“Don’t inhale,” M laughed. If I wasn’t so afraid of burning down the place or branding somebody with the volcanic lump at the end of three foot long pipe, I would have hammed it up for our good friends M and K. They stood at a safe distance outside the half door of the little studio. M & K had invited us to spend a day at Narragansett but the overcast weather lead the four of us to nearby Newport, Rhode Island’s shopping mecca. Sean and I followed our pals down Thames St. thinking K was looking for a particular antique shop she had heard about.
When we reached 688 Thames Street, I noticed the corner shop with the half door and the young guys inside tending to some sort of orange glowing furnace. Ah, a glassblowing shop! I quickly fast-forwarded to our pending trip to Venice where we might take a vaporetto to Murano where we’d see artisans from days of old blowing glass.
“You two are going to blow a glass ornament now,” K said calmly. Ha, ha! Wouldn’t that be a hoot! We followed K and M into the display side of the shop expecting to politely browse the hanging eye-candy and then move on down the street. Glass globes, paperweights, glass fish, tinkling with light captivated us.
“Go on, pick out your colors,” K said. A woman behind the counter beckoned us. “This is the couple who is celebrating their anniversary I called about,” K explained. What?! She is serious! Though our 25th was a little over a month away, I nodded and thanked the woman as she congratulated us.
“Pick out your colors and then we’ll go in the back,” the proprietor said. Sean and I looked at each other. Believing to be craft-challenged, Sean tried to deflect this task to me. “Oh, no. You have to do this with me!”
We both focused on the colors and options before us. Sean is a blue kinda guy and I am forever a purple passionate, Piscean. After we signed our life away that we would not hold the artisans accountable if we torched ourselves, we followed a 20 something guy into the bowels of the shop.
We were cautioned where to handle the long pole and not touch beyond the halfway point, lest we blister our hands and run screaming. The young man started the process by sticking the metal pole into a blistering orange hole in the wall that belched dry heat into the room. There must have been some kind of container inside because as he spun the pole it picked up a gob of clear molten glass. It reminded me of a carnival vender collecting spun sugar onto a cotton candy tube. He had Sean hold the stick over some sort of anvil and had Sean to apply pressure to square the blob. He then had Sean dip each side into trays of our colored speckles of blue and violet. The opaque and speckled dradle-looking square was inserted into a slightly cooler oven. Then it was my turn. The guy told me to blow into the end with a firm and steady flow. I did as was instructed—a flash to measured Lamaze breathing—and I concentrated as the blob rounded out slightly at the end. Back into the heat it went.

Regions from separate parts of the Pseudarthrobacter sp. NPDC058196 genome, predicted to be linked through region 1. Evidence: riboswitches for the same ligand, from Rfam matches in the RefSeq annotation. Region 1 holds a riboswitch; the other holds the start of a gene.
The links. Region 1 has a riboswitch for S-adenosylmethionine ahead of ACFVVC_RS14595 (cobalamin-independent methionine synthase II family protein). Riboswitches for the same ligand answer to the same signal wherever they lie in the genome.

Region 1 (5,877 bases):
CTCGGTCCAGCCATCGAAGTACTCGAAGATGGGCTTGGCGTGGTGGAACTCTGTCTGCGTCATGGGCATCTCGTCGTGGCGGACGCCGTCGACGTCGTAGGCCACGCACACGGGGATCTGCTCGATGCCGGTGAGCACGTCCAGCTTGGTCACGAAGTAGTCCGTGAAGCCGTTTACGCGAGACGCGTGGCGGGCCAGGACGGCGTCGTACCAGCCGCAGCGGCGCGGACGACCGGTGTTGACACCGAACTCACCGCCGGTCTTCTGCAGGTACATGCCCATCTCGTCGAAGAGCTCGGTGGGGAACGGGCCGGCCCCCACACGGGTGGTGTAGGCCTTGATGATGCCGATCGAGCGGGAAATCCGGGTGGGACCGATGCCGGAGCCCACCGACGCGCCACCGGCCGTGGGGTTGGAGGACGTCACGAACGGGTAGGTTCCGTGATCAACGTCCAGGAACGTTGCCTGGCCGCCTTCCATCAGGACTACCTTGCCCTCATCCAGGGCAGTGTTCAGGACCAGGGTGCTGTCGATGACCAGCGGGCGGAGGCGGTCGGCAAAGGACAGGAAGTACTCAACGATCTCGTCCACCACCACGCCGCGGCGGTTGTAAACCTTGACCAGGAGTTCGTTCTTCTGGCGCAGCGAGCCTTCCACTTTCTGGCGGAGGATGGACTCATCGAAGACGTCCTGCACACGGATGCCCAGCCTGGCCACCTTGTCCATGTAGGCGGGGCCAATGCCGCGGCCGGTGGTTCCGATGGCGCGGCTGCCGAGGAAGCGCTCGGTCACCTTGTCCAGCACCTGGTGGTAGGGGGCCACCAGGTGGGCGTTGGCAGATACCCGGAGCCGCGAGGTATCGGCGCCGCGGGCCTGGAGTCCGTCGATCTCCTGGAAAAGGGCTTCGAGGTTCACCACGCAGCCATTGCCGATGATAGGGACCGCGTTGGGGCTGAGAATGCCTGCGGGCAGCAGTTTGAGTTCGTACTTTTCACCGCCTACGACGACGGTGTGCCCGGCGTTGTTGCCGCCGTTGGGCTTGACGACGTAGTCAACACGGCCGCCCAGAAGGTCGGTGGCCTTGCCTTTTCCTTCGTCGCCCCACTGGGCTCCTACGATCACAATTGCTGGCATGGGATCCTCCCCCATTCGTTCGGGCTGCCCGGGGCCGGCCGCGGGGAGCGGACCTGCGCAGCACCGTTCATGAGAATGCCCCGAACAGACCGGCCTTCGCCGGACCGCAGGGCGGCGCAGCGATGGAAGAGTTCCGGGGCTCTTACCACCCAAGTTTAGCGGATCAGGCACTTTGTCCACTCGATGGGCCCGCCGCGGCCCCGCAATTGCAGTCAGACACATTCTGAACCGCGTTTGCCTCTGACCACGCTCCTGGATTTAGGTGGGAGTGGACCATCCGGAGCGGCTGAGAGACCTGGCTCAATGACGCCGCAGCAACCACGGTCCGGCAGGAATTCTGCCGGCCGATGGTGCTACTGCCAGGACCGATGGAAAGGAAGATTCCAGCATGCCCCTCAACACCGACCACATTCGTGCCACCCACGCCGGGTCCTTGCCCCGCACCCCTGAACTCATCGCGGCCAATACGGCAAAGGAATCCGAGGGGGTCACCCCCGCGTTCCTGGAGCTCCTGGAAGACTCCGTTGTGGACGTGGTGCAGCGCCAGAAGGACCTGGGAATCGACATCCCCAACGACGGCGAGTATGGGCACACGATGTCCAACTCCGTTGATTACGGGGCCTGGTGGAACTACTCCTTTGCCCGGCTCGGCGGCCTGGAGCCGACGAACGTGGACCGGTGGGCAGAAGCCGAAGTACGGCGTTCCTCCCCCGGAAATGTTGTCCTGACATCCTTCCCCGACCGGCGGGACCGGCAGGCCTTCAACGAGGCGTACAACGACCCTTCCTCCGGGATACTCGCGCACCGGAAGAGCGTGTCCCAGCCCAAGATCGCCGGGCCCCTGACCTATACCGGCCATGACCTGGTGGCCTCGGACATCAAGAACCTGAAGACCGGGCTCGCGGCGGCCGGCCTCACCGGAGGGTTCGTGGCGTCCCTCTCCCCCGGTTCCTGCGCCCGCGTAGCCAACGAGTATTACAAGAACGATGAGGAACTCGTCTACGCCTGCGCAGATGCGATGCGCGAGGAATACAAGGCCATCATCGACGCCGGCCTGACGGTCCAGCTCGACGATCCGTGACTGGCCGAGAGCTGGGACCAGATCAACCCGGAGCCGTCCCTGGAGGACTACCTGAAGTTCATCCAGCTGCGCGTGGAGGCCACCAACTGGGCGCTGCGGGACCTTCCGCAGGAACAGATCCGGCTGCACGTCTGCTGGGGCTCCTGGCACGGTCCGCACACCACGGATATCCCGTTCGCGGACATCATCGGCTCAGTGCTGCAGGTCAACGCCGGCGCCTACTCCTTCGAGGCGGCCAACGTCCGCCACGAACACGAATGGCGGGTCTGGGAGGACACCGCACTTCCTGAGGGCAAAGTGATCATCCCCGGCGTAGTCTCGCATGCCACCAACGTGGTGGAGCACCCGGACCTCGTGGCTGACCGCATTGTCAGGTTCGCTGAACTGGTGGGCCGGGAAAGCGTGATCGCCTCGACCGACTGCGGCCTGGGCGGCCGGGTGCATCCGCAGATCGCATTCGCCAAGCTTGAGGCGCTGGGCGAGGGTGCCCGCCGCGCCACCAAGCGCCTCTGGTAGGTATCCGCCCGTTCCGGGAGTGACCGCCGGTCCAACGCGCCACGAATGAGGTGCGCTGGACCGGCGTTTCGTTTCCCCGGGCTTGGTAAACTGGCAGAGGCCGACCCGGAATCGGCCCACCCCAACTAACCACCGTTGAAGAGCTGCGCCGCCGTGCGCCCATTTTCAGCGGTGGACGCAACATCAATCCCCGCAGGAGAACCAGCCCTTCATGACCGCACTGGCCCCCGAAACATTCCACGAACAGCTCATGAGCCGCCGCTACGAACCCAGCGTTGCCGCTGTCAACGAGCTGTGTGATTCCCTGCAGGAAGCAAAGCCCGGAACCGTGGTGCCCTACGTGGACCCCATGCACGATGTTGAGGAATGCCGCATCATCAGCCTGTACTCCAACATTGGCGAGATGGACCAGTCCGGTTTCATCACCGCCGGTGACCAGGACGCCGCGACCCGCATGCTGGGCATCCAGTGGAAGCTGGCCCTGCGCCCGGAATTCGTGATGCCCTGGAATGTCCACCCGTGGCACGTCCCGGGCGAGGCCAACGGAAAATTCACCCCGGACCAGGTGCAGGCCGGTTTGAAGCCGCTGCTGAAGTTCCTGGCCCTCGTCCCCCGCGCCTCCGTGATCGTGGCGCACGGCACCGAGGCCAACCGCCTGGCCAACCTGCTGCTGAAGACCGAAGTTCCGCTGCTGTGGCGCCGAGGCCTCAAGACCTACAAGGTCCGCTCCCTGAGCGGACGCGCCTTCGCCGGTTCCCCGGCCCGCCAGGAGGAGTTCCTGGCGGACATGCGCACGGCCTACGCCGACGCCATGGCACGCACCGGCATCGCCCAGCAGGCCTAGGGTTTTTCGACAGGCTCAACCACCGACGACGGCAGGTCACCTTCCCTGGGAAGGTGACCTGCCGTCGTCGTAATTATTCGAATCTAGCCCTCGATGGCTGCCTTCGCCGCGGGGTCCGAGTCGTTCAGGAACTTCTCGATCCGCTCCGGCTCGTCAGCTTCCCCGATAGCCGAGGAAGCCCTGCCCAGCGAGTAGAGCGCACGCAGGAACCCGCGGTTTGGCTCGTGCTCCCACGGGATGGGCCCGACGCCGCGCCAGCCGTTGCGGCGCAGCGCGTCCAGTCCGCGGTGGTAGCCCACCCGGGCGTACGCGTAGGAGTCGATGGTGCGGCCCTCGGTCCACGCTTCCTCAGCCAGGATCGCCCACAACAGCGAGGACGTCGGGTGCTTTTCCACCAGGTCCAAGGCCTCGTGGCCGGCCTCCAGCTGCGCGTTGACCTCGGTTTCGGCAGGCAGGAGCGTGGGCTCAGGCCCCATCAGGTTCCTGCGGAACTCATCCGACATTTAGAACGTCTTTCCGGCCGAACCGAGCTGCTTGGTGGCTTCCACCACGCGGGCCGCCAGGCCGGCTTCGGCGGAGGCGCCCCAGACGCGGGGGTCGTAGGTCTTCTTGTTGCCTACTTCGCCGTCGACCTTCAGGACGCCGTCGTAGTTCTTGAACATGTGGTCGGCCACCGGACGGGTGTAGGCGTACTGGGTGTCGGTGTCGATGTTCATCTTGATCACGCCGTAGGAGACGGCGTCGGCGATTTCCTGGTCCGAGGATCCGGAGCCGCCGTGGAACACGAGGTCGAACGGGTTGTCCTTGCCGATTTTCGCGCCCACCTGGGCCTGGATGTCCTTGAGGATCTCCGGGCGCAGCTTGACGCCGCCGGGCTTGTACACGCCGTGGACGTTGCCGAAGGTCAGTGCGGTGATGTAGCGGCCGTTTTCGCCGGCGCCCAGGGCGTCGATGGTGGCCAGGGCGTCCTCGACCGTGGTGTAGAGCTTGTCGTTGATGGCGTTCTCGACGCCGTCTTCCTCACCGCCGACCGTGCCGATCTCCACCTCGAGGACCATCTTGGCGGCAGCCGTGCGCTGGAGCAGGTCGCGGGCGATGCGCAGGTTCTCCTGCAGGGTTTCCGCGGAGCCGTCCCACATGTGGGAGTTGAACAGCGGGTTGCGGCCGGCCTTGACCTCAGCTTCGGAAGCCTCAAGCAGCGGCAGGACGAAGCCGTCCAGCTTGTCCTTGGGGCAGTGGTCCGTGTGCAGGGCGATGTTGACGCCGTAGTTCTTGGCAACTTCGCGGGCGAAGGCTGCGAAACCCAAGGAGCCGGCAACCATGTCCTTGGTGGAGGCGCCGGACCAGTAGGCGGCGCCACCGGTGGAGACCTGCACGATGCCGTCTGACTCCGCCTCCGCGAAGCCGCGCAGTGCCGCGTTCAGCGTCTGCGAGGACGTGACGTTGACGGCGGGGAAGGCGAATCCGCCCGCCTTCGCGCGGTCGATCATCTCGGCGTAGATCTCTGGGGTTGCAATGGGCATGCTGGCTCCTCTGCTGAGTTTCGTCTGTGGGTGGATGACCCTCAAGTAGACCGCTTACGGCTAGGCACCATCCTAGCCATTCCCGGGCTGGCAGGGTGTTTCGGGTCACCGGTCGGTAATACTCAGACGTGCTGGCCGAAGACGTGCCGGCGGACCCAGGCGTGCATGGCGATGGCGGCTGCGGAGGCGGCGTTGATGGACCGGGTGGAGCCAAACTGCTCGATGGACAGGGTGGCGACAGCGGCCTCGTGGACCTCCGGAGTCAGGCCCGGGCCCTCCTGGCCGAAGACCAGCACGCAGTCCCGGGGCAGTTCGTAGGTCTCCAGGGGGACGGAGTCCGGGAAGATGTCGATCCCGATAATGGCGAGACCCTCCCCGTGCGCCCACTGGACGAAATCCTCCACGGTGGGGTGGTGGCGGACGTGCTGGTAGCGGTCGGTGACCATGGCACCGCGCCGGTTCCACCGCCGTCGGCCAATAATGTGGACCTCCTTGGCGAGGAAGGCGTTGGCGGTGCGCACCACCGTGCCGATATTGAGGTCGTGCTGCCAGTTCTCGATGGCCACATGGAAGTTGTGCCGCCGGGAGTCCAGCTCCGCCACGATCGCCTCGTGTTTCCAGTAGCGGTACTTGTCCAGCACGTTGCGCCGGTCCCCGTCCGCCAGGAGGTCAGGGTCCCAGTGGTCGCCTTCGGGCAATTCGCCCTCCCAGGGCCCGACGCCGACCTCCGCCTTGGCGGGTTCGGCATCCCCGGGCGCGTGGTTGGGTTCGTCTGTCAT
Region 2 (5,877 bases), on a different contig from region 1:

In a minute I was instructed to blow again, but lightly now, and the guy kept rotating the pole. A little awkward, but a good thing because sometimes I can’t walk and chew gum! After a few more passes from my lips to the kiln, I was instructed to lay the glowing ball into a trough and squeeze a scalpel thing to help form the neck of the ornament. In seconds the globe was sturdy glass, and no longer easily malleable. Later, the guy would add our 25th anniversary date, October 1, 2013.
The ornament had to set and cool for three days before it could be mailed home to us.
The whole process must have taken all of fifteen minutes. In that quarter hour, I realized this glassblowing mini-adventure could be a microcosmic comparison of my married life. On October 1, 2013, we will be married 25 years! Thanks be to God!
When we first started out, we were that blob of colorless love at the end of the pole. An amoeba of hot, molten passion! As time, life and trials rolled on, we eventually morphed into a circle with a seemingly indefinable beginning and end. Over the years we’ve swirled and whorled, burned, and hopefully refined with life challenges—miscarriage, a war, internal and external conflicts with family, careers, raising two children a burgled home, and a recent and horrific motorcycle accident. The heat, fire, pressure, shaping and purifying, has given us a brighter and more solid sheen than if we had never blended in the first place.
Our anniversary ornament needed three days to cool and set properly before it could be mailed to us. These days are also symbolic. Sometimes we’ve needed cooling and setting before we could move to a new place to once again reflect light and shine in our combined colors.
Like the blown glass ornament, our marriage needs to be handled with care and every once in a while calls for a little buffing to keep its shine!